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Expect Detours in Your Holiday Plans

If you’ve ever seen the graphic of what people think success looks like (straight arrow) versus what success actually looks like (a super windy road), you know that achieving your goal is not necessarily going to be a walk in the park. Despite our best of intentions and plans in life, success is never-ever a straight arrow.

This is even more so if you’re talking about creating goals around the holidays. It’s a time of year with lots of distractions – good and bad – so we need to be flexible and adapt when something throws us off course.

As a nutrition coach, where I see most people get tripped up is at holiday parties. They have the best of intentions of eating well throughout the season, but then they’re invited to a holiday dinner and they feel that they have no other option than to eat the food that is served even if it’s going to create a flare of symptoms in their body.

I am fully onboard with seeing gatherings, especially dinners, as a time for community and the sharing of food is part of that. However, if the food is going to do harm to your health, you’re not doing yourself any favors. There is a graceful way to handle situations like this where you can still partake in the sense of community, but not have it be at the expense of your own health.

Food detours

The key to staying committed to your nutritional needs is to plan ahead. If you’re going to an event at a restaurant, call in advance to speak with a manager or a chef about your restrictions. Most likely, they’ll be able to make modifications where needed to support you.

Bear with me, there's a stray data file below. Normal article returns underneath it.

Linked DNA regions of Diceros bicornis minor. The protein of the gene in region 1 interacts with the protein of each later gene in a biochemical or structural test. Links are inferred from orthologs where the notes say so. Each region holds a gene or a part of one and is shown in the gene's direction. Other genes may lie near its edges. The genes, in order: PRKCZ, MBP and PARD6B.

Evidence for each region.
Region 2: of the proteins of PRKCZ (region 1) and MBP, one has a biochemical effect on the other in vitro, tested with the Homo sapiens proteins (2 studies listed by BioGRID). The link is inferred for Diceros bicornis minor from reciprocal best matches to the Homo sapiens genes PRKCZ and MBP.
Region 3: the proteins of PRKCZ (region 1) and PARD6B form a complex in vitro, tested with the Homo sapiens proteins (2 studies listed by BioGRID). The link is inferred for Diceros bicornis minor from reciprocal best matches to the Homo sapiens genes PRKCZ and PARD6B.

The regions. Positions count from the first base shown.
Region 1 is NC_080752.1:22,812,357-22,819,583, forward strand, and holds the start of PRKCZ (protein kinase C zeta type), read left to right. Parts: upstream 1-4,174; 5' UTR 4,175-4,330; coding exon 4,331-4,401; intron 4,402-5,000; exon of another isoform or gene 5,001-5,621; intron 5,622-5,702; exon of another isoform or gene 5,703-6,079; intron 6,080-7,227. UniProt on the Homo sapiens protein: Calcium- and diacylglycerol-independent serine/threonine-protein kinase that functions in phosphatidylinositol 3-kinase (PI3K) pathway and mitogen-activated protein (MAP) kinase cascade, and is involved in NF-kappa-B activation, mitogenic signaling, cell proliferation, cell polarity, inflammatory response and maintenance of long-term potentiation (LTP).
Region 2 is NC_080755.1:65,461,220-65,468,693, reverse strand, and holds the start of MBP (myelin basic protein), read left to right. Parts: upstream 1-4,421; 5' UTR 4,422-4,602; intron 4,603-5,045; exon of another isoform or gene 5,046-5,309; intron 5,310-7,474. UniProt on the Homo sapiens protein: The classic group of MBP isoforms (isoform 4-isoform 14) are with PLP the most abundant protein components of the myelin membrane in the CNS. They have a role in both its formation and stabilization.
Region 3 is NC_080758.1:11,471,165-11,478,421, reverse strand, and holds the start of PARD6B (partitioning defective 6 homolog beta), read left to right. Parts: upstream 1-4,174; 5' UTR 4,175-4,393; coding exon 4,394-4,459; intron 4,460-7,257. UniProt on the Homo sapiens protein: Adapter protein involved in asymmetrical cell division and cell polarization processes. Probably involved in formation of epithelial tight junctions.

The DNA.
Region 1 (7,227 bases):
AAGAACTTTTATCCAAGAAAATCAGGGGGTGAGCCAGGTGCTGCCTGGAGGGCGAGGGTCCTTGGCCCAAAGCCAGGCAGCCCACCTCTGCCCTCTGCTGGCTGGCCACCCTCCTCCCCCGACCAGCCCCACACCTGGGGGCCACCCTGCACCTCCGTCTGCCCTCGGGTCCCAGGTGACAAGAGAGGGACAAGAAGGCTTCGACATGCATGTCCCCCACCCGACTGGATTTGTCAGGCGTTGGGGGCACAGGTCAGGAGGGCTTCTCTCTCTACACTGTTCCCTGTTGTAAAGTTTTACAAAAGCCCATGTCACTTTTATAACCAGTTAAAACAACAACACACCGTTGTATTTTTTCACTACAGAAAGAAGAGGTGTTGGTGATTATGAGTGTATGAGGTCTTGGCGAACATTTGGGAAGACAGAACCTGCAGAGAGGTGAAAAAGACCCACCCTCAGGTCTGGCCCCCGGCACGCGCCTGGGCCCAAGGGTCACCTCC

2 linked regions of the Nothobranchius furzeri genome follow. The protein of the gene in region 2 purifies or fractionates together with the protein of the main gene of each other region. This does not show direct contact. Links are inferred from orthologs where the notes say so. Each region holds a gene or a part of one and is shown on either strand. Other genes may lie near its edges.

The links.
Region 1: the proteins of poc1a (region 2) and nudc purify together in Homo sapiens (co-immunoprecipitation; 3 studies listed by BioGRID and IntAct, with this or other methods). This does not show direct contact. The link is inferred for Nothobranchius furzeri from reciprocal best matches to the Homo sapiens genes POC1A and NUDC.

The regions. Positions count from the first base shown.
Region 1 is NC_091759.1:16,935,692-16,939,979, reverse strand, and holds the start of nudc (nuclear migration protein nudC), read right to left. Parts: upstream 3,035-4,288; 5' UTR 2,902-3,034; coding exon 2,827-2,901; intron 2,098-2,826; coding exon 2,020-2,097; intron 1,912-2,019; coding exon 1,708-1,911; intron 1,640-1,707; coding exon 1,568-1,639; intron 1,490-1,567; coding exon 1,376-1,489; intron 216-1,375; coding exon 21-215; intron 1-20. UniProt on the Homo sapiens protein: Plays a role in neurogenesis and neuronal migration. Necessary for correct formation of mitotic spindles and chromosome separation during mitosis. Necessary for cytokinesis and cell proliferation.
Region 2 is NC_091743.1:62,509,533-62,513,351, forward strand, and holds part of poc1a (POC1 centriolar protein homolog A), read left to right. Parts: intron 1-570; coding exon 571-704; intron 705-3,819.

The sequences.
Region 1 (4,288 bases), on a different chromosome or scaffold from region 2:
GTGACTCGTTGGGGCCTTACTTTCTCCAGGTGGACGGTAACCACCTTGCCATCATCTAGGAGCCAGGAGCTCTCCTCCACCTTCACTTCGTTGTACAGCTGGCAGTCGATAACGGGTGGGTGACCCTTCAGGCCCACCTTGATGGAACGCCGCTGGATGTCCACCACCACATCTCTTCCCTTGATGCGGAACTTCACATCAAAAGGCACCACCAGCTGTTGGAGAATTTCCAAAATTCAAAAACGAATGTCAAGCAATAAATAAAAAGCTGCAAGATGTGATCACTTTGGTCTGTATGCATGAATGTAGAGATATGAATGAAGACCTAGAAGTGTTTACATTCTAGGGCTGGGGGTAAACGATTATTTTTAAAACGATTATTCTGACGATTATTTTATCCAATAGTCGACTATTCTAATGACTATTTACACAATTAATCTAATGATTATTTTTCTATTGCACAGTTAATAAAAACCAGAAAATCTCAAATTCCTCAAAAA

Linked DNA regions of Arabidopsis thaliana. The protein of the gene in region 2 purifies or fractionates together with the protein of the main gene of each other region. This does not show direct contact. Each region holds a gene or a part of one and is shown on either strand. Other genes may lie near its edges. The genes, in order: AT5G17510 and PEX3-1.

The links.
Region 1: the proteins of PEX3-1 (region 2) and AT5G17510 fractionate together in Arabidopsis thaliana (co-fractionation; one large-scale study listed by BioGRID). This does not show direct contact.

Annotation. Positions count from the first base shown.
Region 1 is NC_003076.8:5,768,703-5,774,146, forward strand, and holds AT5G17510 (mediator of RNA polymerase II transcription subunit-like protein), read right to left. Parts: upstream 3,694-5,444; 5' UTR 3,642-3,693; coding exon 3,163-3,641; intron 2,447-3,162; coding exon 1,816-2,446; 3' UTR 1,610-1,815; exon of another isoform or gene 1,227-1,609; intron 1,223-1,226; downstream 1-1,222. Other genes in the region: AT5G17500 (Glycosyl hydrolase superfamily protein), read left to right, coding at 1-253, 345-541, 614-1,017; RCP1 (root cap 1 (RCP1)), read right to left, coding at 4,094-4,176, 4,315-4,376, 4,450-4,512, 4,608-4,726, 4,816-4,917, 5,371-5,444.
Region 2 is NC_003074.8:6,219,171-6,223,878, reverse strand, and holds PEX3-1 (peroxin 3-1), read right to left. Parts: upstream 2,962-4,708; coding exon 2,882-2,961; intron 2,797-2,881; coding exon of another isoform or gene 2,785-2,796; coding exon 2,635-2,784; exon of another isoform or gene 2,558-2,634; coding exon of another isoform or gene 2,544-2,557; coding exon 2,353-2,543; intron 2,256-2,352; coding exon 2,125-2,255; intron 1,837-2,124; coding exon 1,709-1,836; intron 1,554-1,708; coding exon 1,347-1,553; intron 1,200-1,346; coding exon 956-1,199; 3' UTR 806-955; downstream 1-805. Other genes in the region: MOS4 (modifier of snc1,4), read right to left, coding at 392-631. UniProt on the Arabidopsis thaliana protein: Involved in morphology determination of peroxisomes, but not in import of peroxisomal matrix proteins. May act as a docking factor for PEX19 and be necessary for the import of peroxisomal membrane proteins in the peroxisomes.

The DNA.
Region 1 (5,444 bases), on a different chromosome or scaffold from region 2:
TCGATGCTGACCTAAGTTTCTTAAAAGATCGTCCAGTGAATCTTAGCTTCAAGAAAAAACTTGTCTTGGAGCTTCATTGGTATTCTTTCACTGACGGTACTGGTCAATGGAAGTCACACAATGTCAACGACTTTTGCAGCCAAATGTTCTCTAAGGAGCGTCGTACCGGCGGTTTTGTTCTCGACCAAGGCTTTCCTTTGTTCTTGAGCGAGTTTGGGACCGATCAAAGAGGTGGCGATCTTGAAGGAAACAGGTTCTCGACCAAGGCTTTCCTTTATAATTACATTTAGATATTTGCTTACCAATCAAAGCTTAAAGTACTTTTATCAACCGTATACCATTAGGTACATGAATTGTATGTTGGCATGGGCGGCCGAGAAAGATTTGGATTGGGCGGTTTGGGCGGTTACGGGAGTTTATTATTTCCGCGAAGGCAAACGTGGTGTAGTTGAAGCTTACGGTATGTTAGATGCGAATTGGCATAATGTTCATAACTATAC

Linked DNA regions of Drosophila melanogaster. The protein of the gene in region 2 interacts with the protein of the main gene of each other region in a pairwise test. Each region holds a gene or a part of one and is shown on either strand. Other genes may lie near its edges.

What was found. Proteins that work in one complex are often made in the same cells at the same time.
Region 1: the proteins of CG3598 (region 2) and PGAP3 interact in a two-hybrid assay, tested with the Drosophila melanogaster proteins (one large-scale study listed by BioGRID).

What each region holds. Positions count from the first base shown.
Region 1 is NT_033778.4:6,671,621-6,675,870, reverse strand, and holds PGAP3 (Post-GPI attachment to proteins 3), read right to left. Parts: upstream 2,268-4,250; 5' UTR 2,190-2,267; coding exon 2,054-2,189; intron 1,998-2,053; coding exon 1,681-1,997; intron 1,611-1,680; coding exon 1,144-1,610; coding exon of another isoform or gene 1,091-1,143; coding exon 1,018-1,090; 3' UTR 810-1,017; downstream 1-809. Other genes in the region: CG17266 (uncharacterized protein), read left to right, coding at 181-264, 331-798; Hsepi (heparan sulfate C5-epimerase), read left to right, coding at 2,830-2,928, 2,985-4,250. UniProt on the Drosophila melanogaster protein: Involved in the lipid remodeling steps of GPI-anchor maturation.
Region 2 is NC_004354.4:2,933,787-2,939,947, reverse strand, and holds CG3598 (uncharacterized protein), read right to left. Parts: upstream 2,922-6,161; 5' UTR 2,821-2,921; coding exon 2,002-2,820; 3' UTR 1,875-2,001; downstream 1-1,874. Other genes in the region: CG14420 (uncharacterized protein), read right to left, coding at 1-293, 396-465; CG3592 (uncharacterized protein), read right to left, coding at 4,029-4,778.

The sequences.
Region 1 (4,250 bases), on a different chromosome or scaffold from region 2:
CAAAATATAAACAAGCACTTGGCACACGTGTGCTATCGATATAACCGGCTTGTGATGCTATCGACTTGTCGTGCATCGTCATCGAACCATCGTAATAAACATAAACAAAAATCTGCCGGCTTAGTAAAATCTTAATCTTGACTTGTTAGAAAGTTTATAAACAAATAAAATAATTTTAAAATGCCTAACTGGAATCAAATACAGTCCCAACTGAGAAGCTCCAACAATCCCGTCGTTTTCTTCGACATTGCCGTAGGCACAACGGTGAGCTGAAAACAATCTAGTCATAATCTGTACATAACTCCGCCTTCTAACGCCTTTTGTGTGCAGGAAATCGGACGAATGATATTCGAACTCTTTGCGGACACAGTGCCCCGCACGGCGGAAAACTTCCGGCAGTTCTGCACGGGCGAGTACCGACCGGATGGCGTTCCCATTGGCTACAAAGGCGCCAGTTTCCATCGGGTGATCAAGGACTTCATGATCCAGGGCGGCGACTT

If you’re going to a house party, bring something that you know you can eat and don’t arrive starving. Make sure you’ve eaten well throughout the day.

Dinner parties are where I’ll tread the lightest. They’re a lot of work and I don’t want to put any extra work on the host/hostess. So, I’ll likely call in advance to find out what they’re having and, best case scenario, there’s something on the current menu that I can have as is. If not, I’ll explain that I have allergies and ask if they wouldn’t mind if I brought an allergy-friendly dish. That could be something that’s for the whole party, or a single plate for myself of an allergy-friendly version of what’s cooking.

This is what I do for Thanksgiving each year. I make an allergy-friendly version of a traditional dinner, bring it to my cousins, and just heat it up right before we’re able to sit down. Everyone is typically so distracted in getting their own means and mine looks similar enough to the other plates that nobody really pays attention. The host doesn’t have to worry about special accommodations for me and I know that I have safe food for myself.

What are your best strategies to stay committed to your nutrition during the holidays?

This article represents the opinions, thoughts, and experiences of the author; none of this content has been paid for by any advertiser. The team does not recommend or endorse any products or treatments discussed herein. Learn more about how we maintain editorial integrity here.